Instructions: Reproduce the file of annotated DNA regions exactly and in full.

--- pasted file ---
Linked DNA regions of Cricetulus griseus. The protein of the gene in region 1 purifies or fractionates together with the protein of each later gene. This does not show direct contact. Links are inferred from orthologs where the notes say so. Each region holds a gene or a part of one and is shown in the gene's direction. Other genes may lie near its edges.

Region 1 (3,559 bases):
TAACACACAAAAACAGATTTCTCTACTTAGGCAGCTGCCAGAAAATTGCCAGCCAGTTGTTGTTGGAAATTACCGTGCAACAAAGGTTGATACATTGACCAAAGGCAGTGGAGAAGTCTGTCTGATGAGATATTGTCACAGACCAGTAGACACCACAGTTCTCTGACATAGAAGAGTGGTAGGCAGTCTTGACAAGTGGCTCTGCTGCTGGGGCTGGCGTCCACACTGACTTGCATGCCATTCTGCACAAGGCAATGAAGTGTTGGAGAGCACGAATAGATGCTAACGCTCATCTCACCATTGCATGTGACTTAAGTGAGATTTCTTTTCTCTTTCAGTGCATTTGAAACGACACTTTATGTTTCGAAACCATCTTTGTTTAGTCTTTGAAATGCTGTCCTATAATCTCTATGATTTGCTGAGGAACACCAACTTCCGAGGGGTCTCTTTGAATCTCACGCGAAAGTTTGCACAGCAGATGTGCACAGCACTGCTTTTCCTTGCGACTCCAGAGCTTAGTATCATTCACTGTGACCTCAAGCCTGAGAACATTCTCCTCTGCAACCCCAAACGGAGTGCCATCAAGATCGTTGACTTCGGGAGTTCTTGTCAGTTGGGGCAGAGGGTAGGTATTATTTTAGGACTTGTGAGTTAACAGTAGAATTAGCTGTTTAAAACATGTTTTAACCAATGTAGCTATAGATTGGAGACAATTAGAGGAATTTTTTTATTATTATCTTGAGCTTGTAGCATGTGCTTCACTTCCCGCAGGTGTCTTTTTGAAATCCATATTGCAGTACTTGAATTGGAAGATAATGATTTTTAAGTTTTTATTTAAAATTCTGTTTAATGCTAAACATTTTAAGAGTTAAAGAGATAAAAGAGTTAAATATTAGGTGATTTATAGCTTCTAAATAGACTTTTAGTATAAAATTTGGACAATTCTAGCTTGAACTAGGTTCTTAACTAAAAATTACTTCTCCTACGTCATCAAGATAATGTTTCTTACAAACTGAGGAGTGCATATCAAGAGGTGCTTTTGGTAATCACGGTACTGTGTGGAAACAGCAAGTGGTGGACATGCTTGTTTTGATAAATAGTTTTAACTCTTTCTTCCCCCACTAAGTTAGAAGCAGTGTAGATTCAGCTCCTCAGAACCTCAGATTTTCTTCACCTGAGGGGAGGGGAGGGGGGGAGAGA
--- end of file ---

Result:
Linked DNA regions of Cricetulus griseus. The protein of the gene in region 1 purifies or fractionates together with the protein of each later gene. This does not show direct contact. Links are inferred from orthologs where the notes say so. Each region holds a gene or a part of one and is shown in the gene's direction. Other genes may lie near its edges.

Region 1 (3,559 bases):
TAACACACAAAAACAGATTTCTCTACTTAGGCAGCTGCCAGAAAATTGCCAGCCAGTTGTTGTTGGAAATTACCGTGCAACAAAGGTTGATACATTGACCAAAGGCAGTGGAGAAGTCTGTCTGATGAGATATTGTCACAGACCAGTAGACACCACAGTTCTCTGACATAGAAGAGTGGTAGGCAGTCTTGACAAGTGGCTCTGCTGCTGGGGCTGGCGTCCACACTGACTTGCATGCCATTCTGCACAAGGCAATGAAGTGTTGGAGAGCACGAATAGATGCTAACGCTCATCTCACCATTGCATGTGACTTAAGTGAGATTTCTTTTCTCTTTCAGTGCATTTGAAACGACACTTTATGTTTCGAAACCATCTTTGTTTAGTCTTTGAAATGCTGTCCTATAATCTCTATGATTTGCTGAGGAACACCAACTTCCGAGGGGTCTCTTTGAATCTCACGCGAAAGTTTGCACAGCAGATGTGCACAGCACTGCTTTTCCTTGCGACTCCAGAGCTTAGTATCATTCACTGTGACCTCAAGCCTGAGAACATTCTCCTCTGCAACCCCAAACGGAGTGCCATCAAGATCGTTGACTTCGGGAGTTCTTGTCAGTTGGGGCAGAGGGTAGGTATTATTTTAGGACTTGTGAGTTAACAGTAGAATTAGCTGTTTAAAACATGTTTTAACCAATGTAGCTATAGATTGGAGACAATTAGAGGAATTTTTTTATTATTATCTTGAGCTTGTAGCATGTGCTTCACTTCCCGCAGGTGTCTTTTTGAAATCCATATTGCAGTACTTGAATTGGAAGATAATGATTTTTAAGTTTTTATTTAAAATTCTGTTTAATGCTAAACATTTTAAGAGTTAAAGAGATAAAAGAGTTAAATATTAGGTGATTTATAGCTTCTAAATAGACTTTTAGTATAAAATTTGGACAATTCTAGCTTGAACTAGGTTCTTAACTAAAAATTACTTCTCCTACGTCATCAAGATAATGTTTCTTACAAACTGAGGAGTGCATATCAAGAGGTGCTTTTGGTAATCACGGTACTGTGTGGAAACAGCAAGTGGTGGACATGCTTGTTTTGATAAATAGTTTTAACTCTTTCTTCCCCCACTAAGTTAGAAGCAGTGTAGATTCAGCTCCTCAGAACCTCAGATTTTCTTCACCTGAGGGGAGGGGAGGGGGGGAGAGA